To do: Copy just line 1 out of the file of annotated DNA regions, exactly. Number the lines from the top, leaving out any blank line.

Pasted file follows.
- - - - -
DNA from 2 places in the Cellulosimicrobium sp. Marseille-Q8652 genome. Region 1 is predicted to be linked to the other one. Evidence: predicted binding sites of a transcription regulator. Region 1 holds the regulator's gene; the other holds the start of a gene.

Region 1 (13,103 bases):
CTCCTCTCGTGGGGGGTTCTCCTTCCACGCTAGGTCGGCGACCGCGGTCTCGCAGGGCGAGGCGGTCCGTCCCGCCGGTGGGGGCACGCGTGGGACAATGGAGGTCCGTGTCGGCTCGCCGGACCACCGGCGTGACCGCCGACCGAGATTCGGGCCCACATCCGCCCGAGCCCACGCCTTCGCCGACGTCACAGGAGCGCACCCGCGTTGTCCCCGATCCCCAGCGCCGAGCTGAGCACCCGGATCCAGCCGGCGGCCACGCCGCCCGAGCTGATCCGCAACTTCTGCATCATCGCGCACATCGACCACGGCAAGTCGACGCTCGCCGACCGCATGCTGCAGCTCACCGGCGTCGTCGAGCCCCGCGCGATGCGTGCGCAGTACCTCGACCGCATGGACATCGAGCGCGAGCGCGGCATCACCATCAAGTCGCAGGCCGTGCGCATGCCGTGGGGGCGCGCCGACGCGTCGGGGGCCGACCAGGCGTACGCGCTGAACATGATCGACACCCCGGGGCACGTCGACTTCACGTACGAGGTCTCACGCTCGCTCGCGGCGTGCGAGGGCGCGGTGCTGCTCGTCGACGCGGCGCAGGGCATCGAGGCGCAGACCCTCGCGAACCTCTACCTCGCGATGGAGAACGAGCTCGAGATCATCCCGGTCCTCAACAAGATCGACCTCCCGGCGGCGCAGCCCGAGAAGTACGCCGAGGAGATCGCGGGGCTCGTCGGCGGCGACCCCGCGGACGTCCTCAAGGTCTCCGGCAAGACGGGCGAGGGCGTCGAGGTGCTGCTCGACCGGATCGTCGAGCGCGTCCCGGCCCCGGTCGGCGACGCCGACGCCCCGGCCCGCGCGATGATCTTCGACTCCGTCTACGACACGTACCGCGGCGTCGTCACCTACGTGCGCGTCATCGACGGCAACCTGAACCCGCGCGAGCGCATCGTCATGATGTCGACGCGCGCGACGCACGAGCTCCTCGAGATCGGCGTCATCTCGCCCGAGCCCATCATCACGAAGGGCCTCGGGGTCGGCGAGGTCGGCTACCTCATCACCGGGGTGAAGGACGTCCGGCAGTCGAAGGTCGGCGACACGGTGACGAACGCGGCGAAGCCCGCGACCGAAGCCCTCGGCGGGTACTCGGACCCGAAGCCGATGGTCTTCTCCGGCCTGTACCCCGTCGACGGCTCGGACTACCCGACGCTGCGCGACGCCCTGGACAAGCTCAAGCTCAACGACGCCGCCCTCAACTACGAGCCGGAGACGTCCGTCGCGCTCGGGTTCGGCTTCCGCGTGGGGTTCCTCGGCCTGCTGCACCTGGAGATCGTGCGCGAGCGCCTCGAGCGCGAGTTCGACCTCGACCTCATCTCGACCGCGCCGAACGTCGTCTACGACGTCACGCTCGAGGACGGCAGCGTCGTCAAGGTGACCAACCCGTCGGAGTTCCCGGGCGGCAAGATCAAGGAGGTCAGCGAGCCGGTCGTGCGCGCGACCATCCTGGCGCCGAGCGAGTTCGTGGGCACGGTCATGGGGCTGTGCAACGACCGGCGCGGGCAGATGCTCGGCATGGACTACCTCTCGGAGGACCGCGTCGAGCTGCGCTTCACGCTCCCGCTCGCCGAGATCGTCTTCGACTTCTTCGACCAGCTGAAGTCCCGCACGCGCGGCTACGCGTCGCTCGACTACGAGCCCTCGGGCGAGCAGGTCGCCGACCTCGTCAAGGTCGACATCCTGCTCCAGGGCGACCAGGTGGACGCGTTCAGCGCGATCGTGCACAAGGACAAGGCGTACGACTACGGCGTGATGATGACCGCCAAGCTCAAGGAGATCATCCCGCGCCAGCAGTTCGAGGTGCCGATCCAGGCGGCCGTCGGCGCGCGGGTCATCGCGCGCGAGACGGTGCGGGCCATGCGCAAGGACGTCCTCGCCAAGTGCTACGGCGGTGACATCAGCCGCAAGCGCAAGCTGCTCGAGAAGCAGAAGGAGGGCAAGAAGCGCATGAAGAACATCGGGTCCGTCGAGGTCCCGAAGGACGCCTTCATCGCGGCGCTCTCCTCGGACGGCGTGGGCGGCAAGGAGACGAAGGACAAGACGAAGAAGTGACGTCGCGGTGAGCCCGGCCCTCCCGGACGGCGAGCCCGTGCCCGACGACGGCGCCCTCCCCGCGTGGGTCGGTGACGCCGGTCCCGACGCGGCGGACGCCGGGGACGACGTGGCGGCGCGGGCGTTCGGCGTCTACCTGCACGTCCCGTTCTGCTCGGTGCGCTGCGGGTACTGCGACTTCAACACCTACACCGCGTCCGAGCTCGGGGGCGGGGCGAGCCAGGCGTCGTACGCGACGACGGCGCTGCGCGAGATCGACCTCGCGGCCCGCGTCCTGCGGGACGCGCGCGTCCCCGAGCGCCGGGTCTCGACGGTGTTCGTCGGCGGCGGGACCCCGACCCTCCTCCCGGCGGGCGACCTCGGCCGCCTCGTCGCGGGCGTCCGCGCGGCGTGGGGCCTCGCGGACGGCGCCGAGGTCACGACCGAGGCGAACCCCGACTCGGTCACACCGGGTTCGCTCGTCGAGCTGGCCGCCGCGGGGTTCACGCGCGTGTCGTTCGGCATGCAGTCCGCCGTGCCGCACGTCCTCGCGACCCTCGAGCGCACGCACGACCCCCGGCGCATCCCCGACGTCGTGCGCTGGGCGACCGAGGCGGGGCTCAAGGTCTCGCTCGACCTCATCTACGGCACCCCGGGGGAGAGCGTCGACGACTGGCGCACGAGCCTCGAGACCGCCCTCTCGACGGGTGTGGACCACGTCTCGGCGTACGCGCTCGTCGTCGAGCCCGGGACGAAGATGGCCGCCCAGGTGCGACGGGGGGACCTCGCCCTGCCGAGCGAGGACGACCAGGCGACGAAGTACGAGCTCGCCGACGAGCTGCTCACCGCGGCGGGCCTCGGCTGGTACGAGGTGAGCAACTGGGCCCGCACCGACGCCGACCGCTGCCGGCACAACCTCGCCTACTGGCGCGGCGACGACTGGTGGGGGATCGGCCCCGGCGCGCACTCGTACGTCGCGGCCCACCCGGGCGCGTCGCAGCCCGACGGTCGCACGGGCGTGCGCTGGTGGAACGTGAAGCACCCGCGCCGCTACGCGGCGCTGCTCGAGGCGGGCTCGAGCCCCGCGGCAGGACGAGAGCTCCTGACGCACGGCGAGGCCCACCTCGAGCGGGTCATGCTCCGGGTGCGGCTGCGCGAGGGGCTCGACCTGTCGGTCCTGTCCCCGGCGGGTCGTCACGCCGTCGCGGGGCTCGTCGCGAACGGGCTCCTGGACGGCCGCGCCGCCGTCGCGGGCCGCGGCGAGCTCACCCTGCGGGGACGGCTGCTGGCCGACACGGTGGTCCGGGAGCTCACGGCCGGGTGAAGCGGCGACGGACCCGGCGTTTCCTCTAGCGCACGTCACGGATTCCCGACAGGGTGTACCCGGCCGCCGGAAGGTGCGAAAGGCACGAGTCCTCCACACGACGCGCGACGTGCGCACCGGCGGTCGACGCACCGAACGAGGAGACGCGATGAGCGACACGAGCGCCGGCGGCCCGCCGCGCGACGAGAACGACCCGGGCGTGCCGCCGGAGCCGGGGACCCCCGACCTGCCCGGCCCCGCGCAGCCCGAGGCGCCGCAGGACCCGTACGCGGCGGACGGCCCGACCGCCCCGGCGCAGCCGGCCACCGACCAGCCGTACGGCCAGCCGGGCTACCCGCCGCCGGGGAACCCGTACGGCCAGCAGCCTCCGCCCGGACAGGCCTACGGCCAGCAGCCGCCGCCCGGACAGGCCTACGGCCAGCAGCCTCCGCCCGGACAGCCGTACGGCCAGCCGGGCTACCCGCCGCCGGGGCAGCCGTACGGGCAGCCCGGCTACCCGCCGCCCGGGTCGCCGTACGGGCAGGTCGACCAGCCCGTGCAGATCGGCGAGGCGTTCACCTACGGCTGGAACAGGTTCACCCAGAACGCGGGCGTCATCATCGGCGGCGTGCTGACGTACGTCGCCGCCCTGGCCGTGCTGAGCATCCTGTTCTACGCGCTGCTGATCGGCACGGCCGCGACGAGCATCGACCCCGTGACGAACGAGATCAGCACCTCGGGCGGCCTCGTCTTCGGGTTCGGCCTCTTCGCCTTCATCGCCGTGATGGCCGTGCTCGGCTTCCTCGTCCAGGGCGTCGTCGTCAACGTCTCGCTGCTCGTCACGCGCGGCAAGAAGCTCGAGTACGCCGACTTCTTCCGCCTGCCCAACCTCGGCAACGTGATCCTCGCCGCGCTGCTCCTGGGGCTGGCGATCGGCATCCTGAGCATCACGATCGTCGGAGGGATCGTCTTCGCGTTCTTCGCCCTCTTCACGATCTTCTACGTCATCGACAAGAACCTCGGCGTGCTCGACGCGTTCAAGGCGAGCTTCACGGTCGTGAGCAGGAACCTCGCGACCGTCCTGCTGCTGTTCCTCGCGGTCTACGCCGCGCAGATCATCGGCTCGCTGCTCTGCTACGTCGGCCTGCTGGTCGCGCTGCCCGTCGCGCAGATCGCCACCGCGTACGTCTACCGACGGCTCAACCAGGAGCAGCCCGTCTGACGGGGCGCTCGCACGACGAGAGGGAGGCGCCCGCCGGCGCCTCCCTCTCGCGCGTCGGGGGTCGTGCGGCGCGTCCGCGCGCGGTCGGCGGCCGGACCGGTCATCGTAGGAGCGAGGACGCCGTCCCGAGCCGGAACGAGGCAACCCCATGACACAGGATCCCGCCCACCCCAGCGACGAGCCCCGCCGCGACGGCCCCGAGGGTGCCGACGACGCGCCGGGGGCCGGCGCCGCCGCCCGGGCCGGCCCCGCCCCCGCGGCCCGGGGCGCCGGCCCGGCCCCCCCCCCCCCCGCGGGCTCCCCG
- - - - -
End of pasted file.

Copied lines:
DNA from 2 places in the Cellulosimicrobium sp. Marseille-Q8652 genome. Region 1 is predicted to be linked to the other one. Evidence: predicted binding sites of a transcription regulator. Region 1 holds the regulator's gene; the other holds the start of a gene.